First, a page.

Now, she's directing her music video for "Rudie," and putting the finishing touches on her debut EP, Love In A Plastic Cup, slated to drop in the near future. If that's not enough, on June 14th she makes her debut performance in the U.S., opening for Kabaka Pyramid at Club Reign in Pembroke Pines, Florida.

"Mr. Neverman" rides a potent melody full of percolating roots reggae flavors, skiffing guitars, and horn accents. The one-drop rhythm injects the tune with an infectious tropical feel. Benjamin's sultry voice glides forth on lush, seductive timbres.

According to Benjamin, "The video, 'Mr. Neverman,' is a visual vacation, I tried to invoke the feeling of a place where time stands still, showing Jamaica's beauty and showcasing its talent. All the fashion in the video is Jamaican-made (Flowerchild1999, Spokes Apparel), down to the nail polish (Bella's Beautique) and jewelry (Peace is of Bianca). I was pretty depressed when I started directing the video, and so I just poured my heart into it, I tried to express beauty and a sense of timeless love, but then ruin it with reality."

Benjamin explains "Rudie," saying, "'Rudie' to me is far more than just me throwing shade, its really me trying to play with the power constructs around relationships: it's about women diminishing and undermining each others power with a male as this prize, and yet the male that is the prize has already shown himself to be unworthy of a crown and their affection."

"Rudie" opens on deliciously skiffing guitars. A fat bass line rumbles as Benjamin's voice imbues the lyrics with cool textures of color, as she confronts her man's other woman.

"Baby forget him, he's mine all mine / You gonna regret it, wasting your time / He say he's leaving the past behind / You'd better put those dreams to sleep / I'll sing your lullaby."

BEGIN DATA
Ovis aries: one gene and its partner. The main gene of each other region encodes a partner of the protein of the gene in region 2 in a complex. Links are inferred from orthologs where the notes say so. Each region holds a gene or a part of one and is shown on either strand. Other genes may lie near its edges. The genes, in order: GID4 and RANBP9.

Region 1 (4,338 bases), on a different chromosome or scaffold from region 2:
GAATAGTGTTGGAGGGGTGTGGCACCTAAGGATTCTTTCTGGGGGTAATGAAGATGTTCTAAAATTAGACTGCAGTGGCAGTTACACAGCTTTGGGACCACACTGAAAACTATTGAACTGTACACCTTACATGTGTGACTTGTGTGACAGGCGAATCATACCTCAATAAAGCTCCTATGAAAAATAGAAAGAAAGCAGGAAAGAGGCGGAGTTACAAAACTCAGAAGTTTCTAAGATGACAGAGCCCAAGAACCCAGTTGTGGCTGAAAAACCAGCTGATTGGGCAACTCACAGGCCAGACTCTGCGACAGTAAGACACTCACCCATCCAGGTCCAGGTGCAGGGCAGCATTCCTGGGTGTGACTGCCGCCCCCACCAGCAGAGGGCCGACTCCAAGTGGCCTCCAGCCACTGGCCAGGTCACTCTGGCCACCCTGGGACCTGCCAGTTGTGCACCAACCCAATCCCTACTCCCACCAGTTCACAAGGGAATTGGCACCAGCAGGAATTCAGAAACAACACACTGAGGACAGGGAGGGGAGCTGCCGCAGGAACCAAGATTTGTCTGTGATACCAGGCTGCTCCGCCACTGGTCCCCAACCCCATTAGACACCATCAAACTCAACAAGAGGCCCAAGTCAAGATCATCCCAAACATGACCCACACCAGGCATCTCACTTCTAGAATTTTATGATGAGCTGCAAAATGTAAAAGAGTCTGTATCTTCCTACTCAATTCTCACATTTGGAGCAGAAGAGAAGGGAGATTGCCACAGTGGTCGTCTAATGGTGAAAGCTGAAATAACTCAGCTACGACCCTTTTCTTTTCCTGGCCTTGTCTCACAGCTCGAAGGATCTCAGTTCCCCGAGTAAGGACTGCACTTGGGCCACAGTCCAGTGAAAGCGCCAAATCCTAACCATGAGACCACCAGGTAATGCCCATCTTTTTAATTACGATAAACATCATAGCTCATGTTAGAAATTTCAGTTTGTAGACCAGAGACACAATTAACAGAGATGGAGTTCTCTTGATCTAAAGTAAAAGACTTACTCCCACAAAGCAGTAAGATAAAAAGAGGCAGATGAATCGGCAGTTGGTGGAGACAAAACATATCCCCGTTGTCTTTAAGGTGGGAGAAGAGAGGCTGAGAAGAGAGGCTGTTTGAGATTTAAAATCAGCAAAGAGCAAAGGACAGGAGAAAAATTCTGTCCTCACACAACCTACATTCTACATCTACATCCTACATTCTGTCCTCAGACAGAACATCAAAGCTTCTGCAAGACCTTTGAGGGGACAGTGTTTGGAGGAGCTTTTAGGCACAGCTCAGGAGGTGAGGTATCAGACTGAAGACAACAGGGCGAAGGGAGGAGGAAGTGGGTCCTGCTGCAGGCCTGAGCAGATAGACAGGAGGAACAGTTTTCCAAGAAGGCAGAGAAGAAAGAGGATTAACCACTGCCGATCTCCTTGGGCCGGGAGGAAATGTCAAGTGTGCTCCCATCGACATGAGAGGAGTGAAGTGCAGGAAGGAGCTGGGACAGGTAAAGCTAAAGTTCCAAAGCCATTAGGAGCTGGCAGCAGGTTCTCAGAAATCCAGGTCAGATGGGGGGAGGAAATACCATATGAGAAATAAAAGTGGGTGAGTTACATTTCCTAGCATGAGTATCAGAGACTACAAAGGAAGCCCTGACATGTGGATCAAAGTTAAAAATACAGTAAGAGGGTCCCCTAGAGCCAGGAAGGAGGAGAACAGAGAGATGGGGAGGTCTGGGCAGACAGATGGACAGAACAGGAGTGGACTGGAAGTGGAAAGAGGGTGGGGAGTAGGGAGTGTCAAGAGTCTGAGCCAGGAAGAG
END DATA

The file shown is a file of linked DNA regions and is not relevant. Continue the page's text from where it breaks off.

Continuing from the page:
Both tracks, "Mr. Neverman" and "Rudie" confirm Zia Benjamin's lustrous talent and sense of rhythmic flow, as well as her luscious smoldering voice.

Follow Zia Benjamin Twitter | Facebook | Instagram


MUSIC MONDAY | 123 Go... Keaton Simons

MARCH 5 | Nothing compares to Keaton

Meet singer songwriter Keaton Simons. Popdust asked him to create a playlist for this week's MUSIC MONDAY. He is releasing his new EP 123 Go on Friday, March 9th. So we thought it would be appropriate to share some of his favorite tunes to get your Monday moving. While there were many factors that contributed to this being the right time for Simons to return the focus to making his own music, the opportunity to record in Nashville for the first time with producer, Marshall Altman was right at the top of that list.

He's performed his original music on The Tonight Show with Jay Leno, The Late Late Show with Craig Ferguson, Last Call with Carson Daly, and The Ellen DeGeneres Show. Keaton's music is also regularly placed in feature films and TV shows including Sons of Anarchy, Private Practice, and NCIS. His last single, "When I Go," was featured in both the 2015 Summer Finale and 2016 Winter Mid Season Premiere of SUITS.

WATCH | Sneak peek of Keaton Simon's new album 123 Go!

In 2015, Keaton supported Chris Cornell on his new album promo tour, playing guitar and on background vocals. A video accompanying Cornell on "Nothing Compares 2 U" at SiriusXM Lithium XM surpassed 32 million views and Keaton's solo was named 1 of 5 Top Guitar Solos of 2015 by Baeble Music.

He has even had success in the hip-hop world as a writer, musical director, singer, guitarist and bassist with notable acts such as Snoop Dogg, Gnarls Barkley, Tre Hardson of The Pharcyde, and underground hip-hop legend Medusa.